• ovarian;
  • antisense;
  • Raf-1


  1. Top of page
  2. Abstract
  3. Material and methods
  4. Results and discussion
  5. References

In this study, we characterize the uptake and specificity of a first-generation Raf-1 antisense oligonucleotide (ASO) (ISIS 5132) and compare it with a second-generation ASO (ISIS 13650) and an RNA interference approach. All three approaches resulted in inhibition of both Raf-1 expression and cellular growth. Specificity of the Raf-1 ASOs was confirmed by comparison with ASOs targeted against another Raf isoform (B-Raf) as well as mismatch sequences. Cellular uptake studies with FAM-labelled ISIS 5132 revealed that whilst the majority of cells treated at a low-intermediate plating density were labelled within 3 hr, cells treated at high density demonstrated neither Raf-1 protein knockout nor significant growth inhibition, following similar treatment. This lack of response at high cell densities was associated with reduced pERK and Raf-1 inhibition. Cell cycle analysis revealed that whilst SKOV-3 cells both accumulated in the S-phase of the cell cycle and showed enhanced annexin V levels, following Raf-1 ASO treatment; these effects were also demonstrated with first-generation but not second-generation mismatch oligonucleotides. Bromodeoxyuridine incorporation analysis suggested that these effects may indeed be partly attributable to sequence nonspecific effects. Finally, the combination of ISIS 5132 with either carboplatin or taxol showed enhanced growth inhibition, supporting the view that such ASOs may have a more effective clinical role when used in combination with cytotoxic agents. © 2005 Wiley-Liss, Inc.

One of the key pathways regulating mammalian cell growth is the Ras, Raf, MEK and ERK signal transduction pathway, which transmits cell surface receptor-mediated signals to the nucleus via a cascade of specific phosphorylation events.1, 2 The family of Raf protein serine/threonine kinases (consisting of Raf-1, A-Raf and B-Raf) is central to this pathway and is involved in cellular processes that regulate proliferation, differentiation and apoptosis.3 All three isoforms are widely expressed4 and share highly conserved amino-terminal regulatory regions and a carboxy-terminal catalytic kinase domain.5 It has been suggested that they have overlapping but unique regulatory functions.4 Raf-1 is frequently activated in many tumors, either through mutation or through overexpression, and is essential for the regulation of cellular proliferation. Since overexpression of Raf-1 is associated with reduced survival in ovarian cancer,6, 7 we have explored strategies to reduce its expression.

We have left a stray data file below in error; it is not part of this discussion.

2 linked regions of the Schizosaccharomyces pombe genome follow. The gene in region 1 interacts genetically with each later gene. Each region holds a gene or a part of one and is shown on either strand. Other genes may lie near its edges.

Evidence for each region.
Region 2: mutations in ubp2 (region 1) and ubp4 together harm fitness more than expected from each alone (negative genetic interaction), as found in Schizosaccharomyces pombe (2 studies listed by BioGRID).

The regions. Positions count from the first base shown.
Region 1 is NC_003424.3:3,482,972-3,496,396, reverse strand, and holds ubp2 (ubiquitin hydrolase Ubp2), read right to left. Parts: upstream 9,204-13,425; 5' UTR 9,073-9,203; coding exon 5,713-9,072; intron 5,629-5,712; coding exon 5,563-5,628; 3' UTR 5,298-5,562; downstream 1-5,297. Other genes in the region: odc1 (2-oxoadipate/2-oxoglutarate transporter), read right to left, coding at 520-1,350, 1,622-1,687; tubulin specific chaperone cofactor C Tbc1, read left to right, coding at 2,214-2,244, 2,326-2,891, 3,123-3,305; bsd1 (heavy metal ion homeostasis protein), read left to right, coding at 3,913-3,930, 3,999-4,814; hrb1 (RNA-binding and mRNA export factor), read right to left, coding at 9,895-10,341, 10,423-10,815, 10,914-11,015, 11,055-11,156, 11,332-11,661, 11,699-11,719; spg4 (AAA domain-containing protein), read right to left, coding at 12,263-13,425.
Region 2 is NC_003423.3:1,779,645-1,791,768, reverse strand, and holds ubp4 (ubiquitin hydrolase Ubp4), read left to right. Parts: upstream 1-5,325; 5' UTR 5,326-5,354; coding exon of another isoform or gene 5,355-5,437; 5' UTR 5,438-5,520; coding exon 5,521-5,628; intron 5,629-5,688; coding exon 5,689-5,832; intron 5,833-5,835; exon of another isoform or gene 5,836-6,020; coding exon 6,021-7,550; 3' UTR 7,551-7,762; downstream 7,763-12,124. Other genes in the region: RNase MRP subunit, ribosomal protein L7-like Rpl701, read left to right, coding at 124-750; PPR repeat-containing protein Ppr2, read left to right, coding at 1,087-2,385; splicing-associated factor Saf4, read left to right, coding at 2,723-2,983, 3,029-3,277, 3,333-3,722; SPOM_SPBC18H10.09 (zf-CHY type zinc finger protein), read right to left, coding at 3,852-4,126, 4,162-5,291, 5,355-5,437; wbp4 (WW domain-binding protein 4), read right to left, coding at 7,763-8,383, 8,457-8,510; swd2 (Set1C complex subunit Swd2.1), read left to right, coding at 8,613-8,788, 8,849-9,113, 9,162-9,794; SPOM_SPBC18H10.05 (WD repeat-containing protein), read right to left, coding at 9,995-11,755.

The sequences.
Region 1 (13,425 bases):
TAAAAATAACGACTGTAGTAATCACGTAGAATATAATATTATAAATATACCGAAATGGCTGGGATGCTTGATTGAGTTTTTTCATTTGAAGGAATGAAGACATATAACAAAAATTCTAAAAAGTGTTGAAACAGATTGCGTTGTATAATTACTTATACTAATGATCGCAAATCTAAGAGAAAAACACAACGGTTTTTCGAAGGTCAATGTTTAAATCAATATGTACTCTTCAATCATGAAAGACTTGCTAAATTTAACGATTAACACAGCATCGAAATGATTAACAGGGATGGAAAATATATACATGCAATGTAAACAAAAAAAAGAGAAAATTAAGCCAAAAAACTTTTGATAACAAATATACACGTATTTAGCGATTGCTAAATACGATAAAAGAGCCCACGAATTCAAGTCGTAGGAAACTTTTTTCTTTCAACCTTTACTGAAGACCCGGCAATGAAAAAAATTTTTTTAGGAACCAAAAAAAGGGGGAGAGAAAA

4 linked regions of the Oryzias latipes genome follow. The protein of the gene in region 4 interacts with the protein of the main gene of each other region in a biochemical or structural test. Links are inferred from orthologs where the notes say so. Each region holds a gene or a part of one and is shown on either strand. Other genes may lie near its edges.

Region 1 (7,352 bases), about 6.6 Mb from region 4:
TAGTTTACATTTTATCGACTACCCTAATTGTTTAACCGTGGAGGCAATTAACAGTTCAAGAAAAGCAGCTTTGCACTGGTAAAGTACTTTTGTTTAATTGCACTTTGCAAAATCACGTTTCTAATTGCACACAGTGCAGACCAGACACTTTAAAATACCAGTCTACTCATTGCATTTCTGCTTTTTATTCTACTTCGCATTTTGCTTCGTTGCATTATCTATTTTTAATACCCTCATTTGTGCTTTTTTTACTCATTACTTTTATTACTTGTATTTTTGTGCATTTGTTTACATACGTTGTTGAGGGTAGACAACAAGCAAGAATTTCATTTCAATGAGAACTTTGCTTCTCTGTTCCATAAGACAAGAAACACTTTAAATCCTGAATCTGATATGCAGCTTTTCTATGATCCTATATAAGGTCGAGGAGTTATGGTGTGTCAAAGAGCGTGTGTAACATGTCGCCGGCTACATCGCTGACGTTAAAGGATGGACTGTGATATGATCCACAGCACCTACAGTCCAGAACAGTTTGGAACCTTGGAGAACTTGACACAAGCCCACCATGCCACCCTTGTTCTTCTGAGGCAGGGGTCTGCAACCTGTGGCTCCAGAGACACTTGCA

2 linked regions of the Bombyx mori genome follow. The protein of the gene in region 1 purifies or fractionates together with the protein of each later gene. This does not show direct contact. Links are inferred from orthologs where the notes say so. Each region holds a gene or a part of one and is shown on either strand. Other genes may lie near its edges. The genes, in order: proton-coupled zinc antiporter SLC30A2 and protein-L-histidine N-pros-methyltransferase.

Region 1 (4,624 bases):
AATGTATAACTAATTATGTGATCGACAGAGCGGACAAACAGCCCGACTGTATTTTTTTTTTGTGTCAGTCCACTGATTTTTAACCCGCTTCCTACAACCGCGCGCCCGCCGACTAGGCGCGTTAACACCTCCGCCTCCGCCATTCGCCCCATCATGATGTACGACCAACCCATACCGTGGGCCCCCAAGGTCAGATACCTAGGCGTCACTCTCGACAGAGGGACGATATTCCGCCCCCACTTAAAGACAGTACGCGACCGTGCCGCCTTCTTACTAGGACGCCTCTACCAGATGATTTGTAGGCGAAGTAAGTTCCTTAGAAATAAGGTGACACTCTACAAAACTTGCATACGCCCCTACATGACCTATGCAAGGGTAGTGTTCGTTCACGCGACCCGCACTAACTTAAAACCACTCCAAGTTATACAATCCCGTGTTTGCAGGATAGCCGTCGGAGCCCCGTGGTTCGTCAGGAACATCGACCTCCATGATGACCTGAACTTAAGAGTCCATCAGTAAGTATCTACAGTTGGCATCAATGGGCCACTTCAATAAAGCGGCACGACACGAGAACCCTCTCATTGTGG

Antisense Oligonucleotides (ASOs) are short, synthetic, single-stranded pieces of DNA designed to hybridize to complementary sequences of a target mRNA, leading to a subsequent reduction in levels of the target protein. The most extensively used ASOs have been phosphorothioate-modified oligodeoxynucleotides, which differ from natural DNA in that one of the nonbridging oxygen atoms in the phosphodiester linkage is substituted with sulfur. ISIS 5132, an ASO targeted to the 3′-end of Raf-1 mRNA, is an example of such a first-generation phosphorothioate ASO and has shown antiproliferative activity in a variety of cell types in vitro and in vivo.8, 9, 10 In clinical studies, ISIS 5132 has reduced Raf-1 expression in blood cells11, 12 and demonstrated evidence of disease stabilization11, 12, 13, 14, 15 and changes in surrogate markers in both colon cancer (CEA)11, 12 and ovarian cancer (CA125).13 Whilst this suggests that when used as a single agent, ISIS 5132 may have cystostatic effects in some cancer types, this is of limited value in advanced disease where future clinical evaluation is quite likely to involve combination with cytotoxic agents. Further modifications in the sugar moiety have been engineered into these ASOs to generate a variety of second-generation structures that include 2′-O-methoxyethyl-substituted (2′-MOE) ribonucleosides.16 These oligonucleotides have increased RNA binding activity, superior nuclease resistance, greater potency and selective inhibition of mRNA/protein expression but less toxicity than the phosphorothioate-only structures.16 ISIS 13650 is an example of a 2′-MOE ASO targeted against Raf-1 and has the same base sequence as that of ISIS 5132. This ASO has been shown to have higher RNA-binding affinity than ISIS 5132 and inhibits Raf-1 at a lower IC50.16

An alternative strategy of mRNA knockdown, termed RNA interference (RNAi), has been developed recently, following the observation that double-stranded RNAs (dsRNAs) elicit potent degradation of complementary RNA sequences.17 The active component of this pathway (small interfering RNAs or siRNAs) can be chemically synthesized and designed to target specific mRNA sequences.